He leaned against the windowsill, looking out towards the city below. The cool breeze chilled his arms while he gripped the stone railing, contemplating what he had done earlier that morning. He had expected her to come by or at least say something to him about what he had done, but there he was alone like he had been every day since the Northern Prince’s arrival.
There came a knock on the door as his heart fluttered in hopes of seeing the woman appear. As it opened, and his God-brother walked in, all his excitement faded away back to the solemn numbness he had been feeling. The large man lumbered over, kicking the pile of clothes that littered the middle of the bedroom floor before settling on the edge of Revris’s bed. He said nothing, all the large man did was sit in silence and stare.
“What?” Revris growled, watching his God-brother roll his eyes and sigh. What did he do to deserve that reaction.
“If yah think yar actions this mornin’ impressed ‘er, yah’re more of an idiot than I thought.” Gornard grumbled, picking something out of his teeth before leaning back on the bed. “I just came from ‘er room. She ain’t happy wit’ yah.”
“Well… this is my fault. She’ll be happy once I go through with it. Her happiness is all that’s important to me right now.” Revris spat, turning his back to his God-brother.
“Yah’re willin’ to sacrifice yar happiness for her happiness?” Gornard stood, making his way to stand beside the man near the railing. He watched Revris’s shoulder sink, before hearing him chuckle.
“When you say it like that, it does sound silly…” He sighed, pressing the bridge of his nose between his thumb and index finger.
“Have yah thought that yar happiness is what makes her happy?” Gornard noticed the man look up with knotted brows. It appeared that thought hadn’t even crossed his mind. Revris was searching Gornard’s face, as if to try and find the seriousness in the answer.
“Well… hell… I didn’t think of that…”
She halted in her steps just before the door, her body still like a wooden board. She turned to set her glare upon him like a challenged dog. Those eyes had been the first thing he had seen in the darkness the night before. The unnatural ice blue glow that no longer struct fear into him when he saw them glistening behind her long black hair.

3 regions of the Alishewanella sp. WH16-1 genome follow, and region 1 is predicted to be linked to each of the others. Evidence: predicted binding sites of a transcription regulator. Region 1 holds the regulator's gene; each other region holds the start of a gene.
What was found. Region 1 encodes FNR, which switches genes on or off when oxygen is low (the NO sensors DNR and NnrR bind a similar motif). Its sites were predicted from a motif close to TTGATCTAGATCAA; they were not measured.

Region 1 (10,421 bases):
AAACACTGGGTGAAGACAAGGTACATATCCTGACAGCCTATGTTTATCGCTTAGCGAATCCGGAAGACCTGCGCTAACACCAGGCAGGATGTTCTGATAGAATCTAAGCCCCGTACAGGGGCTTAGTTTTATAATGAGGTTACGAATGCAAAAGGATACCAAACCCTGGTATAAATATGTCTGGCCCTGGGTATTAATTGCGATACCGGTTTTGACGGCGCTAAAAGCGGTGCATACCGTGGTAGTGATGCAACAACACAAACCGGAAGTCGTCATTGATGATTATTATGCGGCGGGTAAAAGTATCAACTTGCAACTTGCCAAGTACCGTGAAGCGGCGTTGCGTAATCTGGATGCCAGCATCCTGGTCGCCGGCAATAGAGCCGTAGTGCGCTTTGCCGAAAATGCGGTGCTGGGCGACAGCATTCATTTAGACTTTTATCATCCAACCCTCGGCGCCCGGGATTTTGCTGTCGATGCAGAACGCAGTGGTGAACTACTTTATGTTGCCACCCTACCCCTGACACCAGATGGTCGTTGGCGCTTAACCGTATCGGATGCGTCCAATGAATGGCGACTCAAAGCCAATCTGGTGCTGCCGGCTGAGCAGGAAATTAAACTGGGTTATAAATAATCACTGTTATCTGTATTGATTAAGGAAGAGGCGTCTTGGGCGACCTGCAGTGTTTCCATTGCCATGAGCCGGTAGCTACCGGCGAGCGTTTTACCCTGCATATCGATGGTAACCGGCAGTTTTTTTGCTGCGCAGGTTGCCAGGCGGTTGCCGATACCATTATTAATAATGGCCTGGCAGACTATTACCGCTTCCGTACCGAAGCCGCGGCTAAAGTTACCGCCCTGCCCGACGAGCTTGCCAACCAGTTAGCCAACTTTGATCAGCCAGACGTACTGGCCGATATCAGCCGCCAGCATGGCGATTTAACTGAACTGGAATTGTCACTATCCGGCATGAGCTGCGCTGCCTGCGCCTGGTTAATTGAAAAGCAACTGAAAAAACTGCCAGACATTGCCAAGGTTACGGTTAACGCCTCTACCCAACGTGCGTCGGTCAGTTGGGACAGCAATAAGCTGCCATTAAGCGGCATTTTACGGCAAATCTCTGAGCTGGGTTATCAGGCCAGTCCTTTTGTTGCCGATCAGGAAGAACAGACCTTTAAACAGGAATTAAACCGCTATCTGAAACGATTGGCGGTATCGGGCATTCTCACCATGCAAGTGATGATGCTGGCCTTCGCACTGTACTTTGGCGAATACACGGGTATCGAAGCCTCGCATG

“Why do you want to help? Most humans turn tail and run at this point.” She hissed, taking slow steps back to where he stood. Her hands tucked away in her baggy sweatshirt pockets, as the heel of her left combat boot dragged over the Persian rug.
“I…” he swallowed, unsure of the right answer to her question, “I… I don’t know why… I… I just feel like I need to…”
“I’ve waited three years to see her… what’s a few more hours.” Revris slid down the wall, pressing his back into the cool stone. He tightened the grip on his hands, wringing them in hopes to still his impatience.
Yes, he could wait for a few more hours but the fact was he didn’t want to. He had escaped the clutches of that mad man and found his way to his friend’s city in hopes of seeing her upon his arrival. Now, all the excitement he had gotten under control and nerves that were eroding his stoic expression were fading away with the passing minutes. He wanted to see her but time wasn’t on his side.
He charged into the room, fist balled at his side, teeth grinding so hard that they could shatter. How could Argo have done that to him? How could he have told the King everything after requesting for the Shadow not to speak a word?
“How dare you!?” Revris grabbed the man by the collar of his cape, pushing him against the stone wall of the tiny office. “She told me I could trust you!”
With a quick flick of the lack to the neck of his cape, Argo slipped free of the large man’s grasp. He scurried under Revris’s arm and across the room, lifting his hands in a form of surrender in hope to lower the tension of the situation.
“Then you’re the fool for trusting a known liar and a thief,” Argo stated, hearing the angered Commander growl before charging again. With another quick dodge of a swinging fist, and a scattered scurry pinning his back to the closed door it was clear his original plan didn’t work. “He was concerned… he’s your father. I told no one else of what we spoke of – I swear!”
This prompt was inspired by my trip back to my hometown. I still know that town inside and out but a part of me now feels like an outsider. I’ve been outside the small town I grew up in, explored new cities, met new people… and now my small town doesn’t feel like my town anymore… is that weird?
Has anyone else felt that before? Let me know in the comments below. 🙂